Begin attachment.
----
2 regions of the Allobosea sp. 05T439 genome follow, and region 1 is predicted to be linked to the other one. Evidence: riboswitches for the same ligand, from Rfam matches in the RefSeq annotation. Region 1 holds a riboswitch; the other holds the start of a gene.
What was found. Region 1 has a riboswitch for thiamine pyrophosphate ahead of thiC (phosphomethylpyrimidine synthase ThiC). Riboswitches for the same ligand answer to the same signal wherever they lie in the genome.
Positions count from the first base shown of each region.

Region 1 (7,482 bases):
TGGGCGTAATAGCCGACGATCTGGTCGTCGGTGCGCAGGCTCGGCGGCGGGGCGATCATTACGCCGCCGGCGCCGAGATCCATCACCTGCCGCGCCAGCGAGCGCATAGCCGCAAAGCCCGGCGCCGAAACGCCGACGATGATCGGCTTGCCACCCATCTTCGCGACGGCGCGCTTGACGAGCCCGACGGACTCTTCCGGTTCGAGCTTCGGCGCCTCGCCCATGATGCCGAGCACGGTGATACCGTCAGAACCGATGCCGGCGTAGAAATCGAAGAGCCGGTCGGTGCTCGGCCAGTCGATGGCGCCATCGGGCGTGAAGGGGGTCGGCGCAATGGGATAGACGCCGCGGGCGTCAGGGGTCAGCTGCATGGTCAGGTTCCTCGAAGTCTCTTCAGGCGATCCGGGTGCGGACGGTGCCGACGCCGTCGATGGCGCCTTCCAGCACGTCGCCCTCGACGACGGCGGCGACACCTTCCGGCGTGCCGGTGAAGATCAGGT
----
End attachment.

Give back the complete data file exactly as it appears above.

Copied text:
2 regions of the Allobosea sp. 05T439 genome follow, and region 1 is predicted to be linked to the other one. Evidence: riboswitches for the same ligand, from Rfam matches in the RefSeq annotation. Region 1 holds a riboswitch; the other holds the start of a gene.
What was found. Region 1 has a riboswitch for thiamine pyrophosphate ahead of thiC (phosphomethylpyrimidine synthase ThiC). Riboswitches for the same ligand answer to the same signal wherever they lie in the genome.
Positions count from the first base shown of each region.

Region 1 (7,482 bases):
TGGGCGTAATAGCCGACGATCTGGTCGTCGGTGCGCAGGCTCGGCGGCGGGGCGATCATTACGCCGCCGGCGCCGAGATCCATCACCTGCCGCGCCAGCGAGCGCATAGCCGCAAAGCCCGGCGCCGAAACGCCGACGATGATCGGCTTGCCACCCATCTTCGCGACGGCGCGCTTGACGAGCCCGACGGACTCTTCCGGTTCGAGCTTCGGCGCCTCGCCCATGATGCCGAGCACGGTGATACCGTCAGAACCGATGCCGGCGTAGAAATCGAAGAGCCGGTCGGTGCTCGGCCAGTCGATGGCGCCATCGGGCGTGAAGGGGGTCGGCGCAATGGGATAGACGCCGCGGGCGTCAGGGGTCAGCTGCATGGTCAGGTTCCTCGAAGTCTCTTCAGGCGATCCGGGTGCGGACGGTGCCGACGCCGTCGATGGCGCCTTCCAGCACGTCGCCCTCGACGACGGCGGCGACACCTTCCGGCGTGCCGGTGAAGATCAGGT